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Inspiring a STEM Growth Mindset: The Story of Alfred Nobel and the Nobel Prizes

If you’re looking to inspire a Growth Mindset in your students, consider studying the Nobel Science Prize winners.

Their energy, determination, and creativity in the face of many hardships and setbacks led to discoveries that have conferred great benefits to mankind. Their words of advice will inspire every student towards a positive mindset and greater achievement.

For example, Maria Goeppert Mayer was the second woman to win a Nobel Prize in Physics after Marie Curie. Goeppert Mayer discovered the nuclear shell structure, which made possible advances in nuclear energy, nuclear medicine, nuclear power, and materials science.

Like other women who have won a Nobel Prize in one of the sciences, Maria Goeppert Mayer persevered to break through the barrier of sexism and anti-nepotism in the mid-1900s. During a period of massive unemployment, women were not allowed to work if they had a husband with a job. Yet, she loved physics so much that she volunteered her time, or took part-time jobs for little pay, in order to pursue her career.

Nobel Prize winner Maria Goeppert-Mayer enters the

Maria Goeppert Mayer, winner of the Nobel Prize in Physics for 1963, is escorted to the gala banquet on the arm of King Gustaf VI Adolf of Sweden. Goeppert Mayer won for her model of the nuclear shell structure of atoms. She shared the prize with two other scientists who also studied the nature of atomic particles. Photo: Smithsonian Institution Archives

Goeppert Mayer’s life story will inspire anyone towards a growth mindset and greater achievement.

What are the Nobel Prizes?

The Nobel Prizes were created by the 19th century Swedish businessman, scientist and inventor Alfred Nobel who left most of his huge fortune to honor those each year who “have conferred the greatest benefit to humankind.”

Alfred Nobel became rich from his factories and inventions. He invented dynamite in 1867, and his invention quickly became an important tool for blasting out roads, tunnels, and canals.

After this breakthrough, Nobel continued to experiment with new types of controlled explosives for mining and drilling oil wells. He also followed in his father’s footsteps, building many factories that made explosive weapons used in war.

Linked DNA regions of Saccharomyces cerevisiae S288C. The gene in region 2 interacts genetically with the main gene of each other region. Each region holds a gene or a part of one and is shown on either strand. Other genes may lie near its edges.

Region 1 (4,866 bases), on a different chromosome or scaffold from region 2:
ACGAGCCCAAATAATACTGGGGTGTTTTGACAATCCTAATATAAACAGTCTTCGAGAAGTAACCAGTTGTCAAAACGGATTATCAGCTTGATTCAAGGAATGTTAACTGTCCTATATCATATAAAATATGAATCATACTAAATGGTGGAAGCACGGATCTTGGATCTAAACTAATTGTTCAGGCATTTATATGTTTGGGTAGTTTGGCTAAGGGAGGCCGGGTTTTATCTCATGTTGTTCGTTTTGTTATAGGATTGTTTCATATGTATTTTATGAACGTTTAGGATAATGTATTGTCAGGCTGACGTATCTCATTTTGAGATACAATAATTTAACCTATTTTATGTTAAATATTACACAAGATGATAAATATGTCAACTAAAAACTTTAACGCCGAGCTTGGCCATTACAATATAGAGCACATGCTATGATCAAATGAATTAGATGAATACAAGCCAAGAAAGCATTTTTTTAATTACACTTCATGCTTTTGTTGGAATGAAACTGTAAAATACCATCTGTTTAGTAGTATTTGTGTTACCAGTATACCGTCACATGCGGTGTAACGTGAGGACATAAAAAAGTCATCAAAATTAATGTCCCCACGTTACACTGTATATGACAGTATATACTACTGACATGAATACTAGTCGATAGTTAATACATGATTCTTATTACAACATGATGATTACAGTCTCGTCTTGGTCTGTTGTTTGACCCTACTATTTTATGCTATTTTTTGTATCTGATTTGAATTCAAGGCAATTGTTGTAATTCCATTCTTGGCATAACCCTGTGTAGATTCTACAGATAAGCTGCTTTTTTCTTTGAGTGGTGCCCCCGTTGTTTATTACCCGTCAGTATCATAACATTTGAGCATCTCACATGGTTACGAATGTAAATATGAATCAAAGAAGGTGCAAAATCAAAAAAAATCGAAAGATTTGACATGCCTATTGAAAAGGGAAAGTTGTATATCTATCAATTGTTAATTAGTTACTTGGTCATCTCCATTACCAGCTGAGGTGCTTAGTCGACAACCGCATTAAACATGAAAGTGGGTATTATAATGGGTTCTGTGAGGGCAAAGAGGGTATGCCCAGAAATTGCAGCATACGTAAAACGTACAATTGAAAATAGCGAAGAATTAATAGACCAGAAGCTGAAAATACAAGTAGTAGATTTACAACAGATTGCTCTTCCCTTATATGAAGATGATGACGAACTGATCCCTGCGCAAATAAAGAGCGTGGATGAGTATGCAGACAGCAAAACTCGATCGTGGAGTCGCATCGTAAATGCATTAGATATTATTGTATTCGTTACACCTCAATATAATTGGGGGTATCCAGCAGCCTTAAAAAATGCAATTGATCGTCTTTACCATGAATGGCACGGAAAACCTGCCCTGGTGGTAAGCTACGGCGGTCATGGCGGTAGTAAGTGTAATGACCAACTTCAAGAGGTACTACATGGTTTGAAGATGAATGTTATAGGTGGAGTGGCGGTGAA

Nobel the Pacifist

But Alfred Nobel was a pacifist and did not want to be remembered for unleashing such destructive forces used for war. To compensate for this, he willed most of his fortune to establish five international monetary prizes.

Each Nobel Prize winner receives a gold medallion featuring the portrait of Alfred Nobel. Credit: Tricia Cute Design

Nobel himself designated three of the prizes in areas of science: Physics, Chemistry, and Physiology or Medicine (which today includes biochemistry).

He also set up prizes in Peace and Literature. Later, the central bank of Sweden set up a Memorial Prize in Economic Sciences in memory of Alfred Nobel.

Although Nobel was Swedish and the Nobel Prizes are managed by Trusts in that country, the Prizes are open to people of all races, genders, and nationalities.

What do they win?

The first Nobel Prizes were awarded in 1901. Some winners – called Nobel laureates – share the prize with one or two other scientists, while some are the sole winners for that year.

The prizes come with a gold medallion featuring a portrait of Nobel, a special diploma, and hundreds of thousands, or even millions of dollars. Most laureates donate the prize money to charity or use it to carry on their world-changing research.

The first full week of December is considered “Nobel Prize Week.” During these seven days, the current year’s Nobel Prize winners receive their awards, give talks about their work, and attend banquets and cultural celebrations to honor their achievements.

Some of the most famous scientists of the past to win a Nobel Prize include:

Marie Curie is the only person, male or female, to win a Nobel Prize in two different science categories. Photo: Smithsonian Institution Archives

Marie Curie shared the 1903 Nobel Prize in Physics with her husband Pierre Curie and Henri Becquerel, for their research on radioactivity. After Pierre died in a tragic accident, Marie won the 1911 Nobel Prize in Chemistry for discovering the radioactive elements radium and polonium, making her the only person, male or female, to win a Nobel Prize in two different science categories.

Albert Einstein received the 1921 Nobel Physics prize for “services to theoretical physics, and especially for his discovery of the law of the photoelectric effect.” However, he never received the award for his theories of relativity and gravitation, which were considered by some to be unproven at the time.